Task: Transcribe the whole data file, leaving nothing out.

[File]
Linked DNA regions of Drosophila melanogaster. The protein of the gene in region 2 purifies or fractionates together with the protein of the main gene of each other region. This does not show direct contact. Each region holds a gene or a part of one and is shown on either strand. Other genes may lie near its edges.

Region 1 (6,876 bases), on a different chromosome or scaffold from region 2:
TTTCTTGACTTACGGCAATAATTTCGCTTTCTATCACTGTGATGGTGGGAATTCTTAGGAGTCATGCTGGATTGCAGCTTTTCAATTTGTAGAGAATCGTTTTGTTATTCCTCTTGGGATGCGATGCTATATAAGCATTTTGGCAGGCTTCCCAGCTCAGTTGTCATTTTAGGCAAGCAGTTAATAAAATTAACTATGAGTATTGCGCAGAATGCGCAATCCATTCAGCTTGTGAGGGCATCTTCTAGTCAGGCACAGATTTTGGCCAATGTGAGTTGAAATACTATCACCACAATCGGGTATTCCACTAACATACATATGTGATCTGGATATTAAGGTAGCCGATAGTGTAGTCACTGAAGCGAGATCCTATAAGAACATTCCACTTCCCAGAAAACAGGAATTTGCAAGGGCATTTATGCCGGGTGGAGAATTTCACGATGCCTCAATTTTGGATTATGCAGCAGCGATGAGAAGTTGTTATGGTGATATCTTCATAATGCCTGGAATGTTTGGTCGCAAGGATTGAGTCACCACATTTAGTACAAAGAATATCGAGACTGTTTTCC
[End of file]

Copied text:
Linked DNA regions of Drosophila melanogaster. The protein of the gene in region 2 purifies or fractionates together with the protein of the main gene of each other region. This does not show direct contact. Each region holds a gene or a part of one and is shown on either strand. Other genes may lie near its edges.

Region 1 (6,876 bases), on a different chromosome or scaffold from region 2:
TTTCTTGACTTACGGCAATAATTTCGCTTTCTATCACTGTGATGGTGGGAATTCTTAGGAGTCATGCTGGATTGCAGCTTTTCAATTTGTAGAGAATCGTTTTGTTATTCCTCTTGGGATGCGATGCTATATAAGCATTTTGGCAGGCTTCCCAGCTCAGTTGTCATTTTAGGCAAGCAGTTAATAAAATTAACTATGAGTATTGCGCAGAATGCGCAATCCATTCAGCTTGTGAGGGCATCTTCTAGTCAGGCACAGATTTTGGCCAATGTGAGTTGAAATACTATCACCACAATCGGGTATTCCACTAACATACATATGTGATCTGGATATTAAGGTAGCCGATAGTGTAGTCACTGAAGCGAGATCCTATAAGAACATTCCACTTCCCAGAAAACAGGAATTTGCAAGGGCATTTATGCCGGGTGGAGAATTTCACGATGCCTCAATTTTGGATTATGCAGCAGCGATGAGAAGTTGTTATGGTGATATCTTCATAATGCCTGGAATGTTTGGTCGCAAGGATTGAGTCACCACATTTAGTACAAAGAATATCGAGACTGTTTTCC